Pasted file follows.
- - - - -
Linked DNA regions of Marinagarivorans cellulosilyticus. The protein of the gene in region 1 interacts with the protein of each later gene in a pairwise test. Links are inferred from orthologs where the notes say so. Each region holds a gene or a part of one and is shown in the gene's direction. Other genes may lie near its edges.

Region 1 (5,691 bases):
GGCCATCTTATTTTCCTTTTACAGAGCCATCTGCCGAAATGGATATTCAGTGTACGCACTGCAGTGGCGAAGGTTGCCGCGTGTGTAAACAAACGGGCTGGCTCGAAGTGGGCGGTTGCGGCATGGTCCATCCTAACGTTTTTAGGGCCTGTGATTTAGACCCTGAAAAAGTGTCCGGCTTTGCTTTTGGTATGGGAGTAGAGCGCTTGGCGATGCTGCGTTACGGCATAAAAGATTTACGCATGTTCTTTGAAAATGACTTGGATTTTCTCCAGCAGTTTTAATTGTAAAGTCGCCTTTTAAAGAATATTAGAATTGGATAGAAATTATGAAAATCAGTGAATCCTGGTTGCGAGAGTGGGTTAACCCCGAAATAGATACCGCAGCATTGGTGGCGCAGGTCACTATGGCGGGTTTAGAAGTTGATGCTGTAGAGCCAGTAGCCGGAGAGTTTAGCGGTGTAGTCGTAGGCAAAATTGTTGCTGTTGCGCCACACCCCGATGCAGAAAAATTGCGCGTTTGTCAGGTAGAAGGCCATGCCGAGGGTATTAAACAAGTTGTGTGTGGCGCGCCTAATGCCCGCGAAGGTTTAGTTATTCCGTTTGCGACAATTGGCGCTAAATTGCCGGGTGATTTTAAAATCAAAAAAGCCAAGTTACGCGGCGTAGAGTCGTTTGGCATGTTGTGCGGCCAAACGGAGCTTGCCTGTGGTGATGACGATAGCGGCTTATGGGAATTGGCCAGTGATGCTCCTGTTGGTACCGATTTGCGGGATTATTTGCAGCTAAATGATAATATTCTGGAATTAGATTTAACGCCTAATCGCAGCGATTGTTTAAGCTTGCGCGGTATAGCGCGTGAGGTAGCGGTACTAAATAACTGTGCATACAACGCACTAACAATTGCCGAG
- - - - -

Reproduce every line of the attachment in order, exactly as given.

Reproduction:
Linked DNA regions of Marinagarivorans cellulosilyticus. The protein of the gene in region 1 interacts with the protein of each later gene in a pairwise test. Links are inferred from orthologs where the notes say so. Each region holds a gene or a part of one and is shown in the gene's direction. Other genes may lie near its edges.

Region 1 (5,691 bases):
GGCCATCTTATTTTCCTTTTACAGAGCCATCTGCCGAAATGGATATTCAGTGTACGCACTGCAGTGGCGAAGGTTGCCGCGTGTGTAAACAAACGGGCTGGCTCGAAGTGGGCGGTTGCGGCATGGTCCATCCTAACGTTTTTAGGGCCTGTGATTTAGACCCTGAAAAAGTGTCCGGCTTTGCTTTTGGTATGGGAGTAGAGCGCTTGGCGATGCTGCGTTACGGCATAAAAGATTTACGCATGTTCTTTGAAAATGACTTGGATTTTCTCCAGCAGTTTTAATTGTAAAGTCGCCTTTTAAAGAATATTAGAATTGGATAGAAATTATGAAAATCAGTGAATCCTGGTTGCGAGAGTGGGTTAACCCCGAAATAGATACCGCAGCATTGGTGGCGCAGGTCACTATGGCGGGTTTAGAAGTTGATGCTGTAGAGCCAGTAGCCGGAGAGTTTAGCGGTGTAGTCGTAGGCAAAATTGTTGCTGTTGCGCCACACCCCGATGCAGAAAAATTGCGCGTTTGTCAGGTAGAAGGCCATGCCGAGGGTATTAAACAAGTTGTGTGTGGCGCGCCTAATGCCCGCGAAGGTTTAGTTATTCCGTTTGCGACAATTGGCGCTAAATTGCCGGGTGATTTTAAAATCAAAAAAGCCAAGTTACGCGGCGTAGAGTCGTTTGGCATGTTGTGCGGCCAAACGGAGCTTGCCTGTGGTGATGACGATAGCGGCTTATGGGAATTGGCCAGTGATGCTCCTGTTGGTACCGATTTGCGGGATTATTTGCAGCTAAATGATAATATTCTGGAATTAGATTTAACGCCTAATCGCAGCGATTGTTTAAGCTTGCGCGGTATAGCGCGTGAGGTAGCGGTACTAAATAACTGTGCATACAACGCACTAACAATTGCCGAG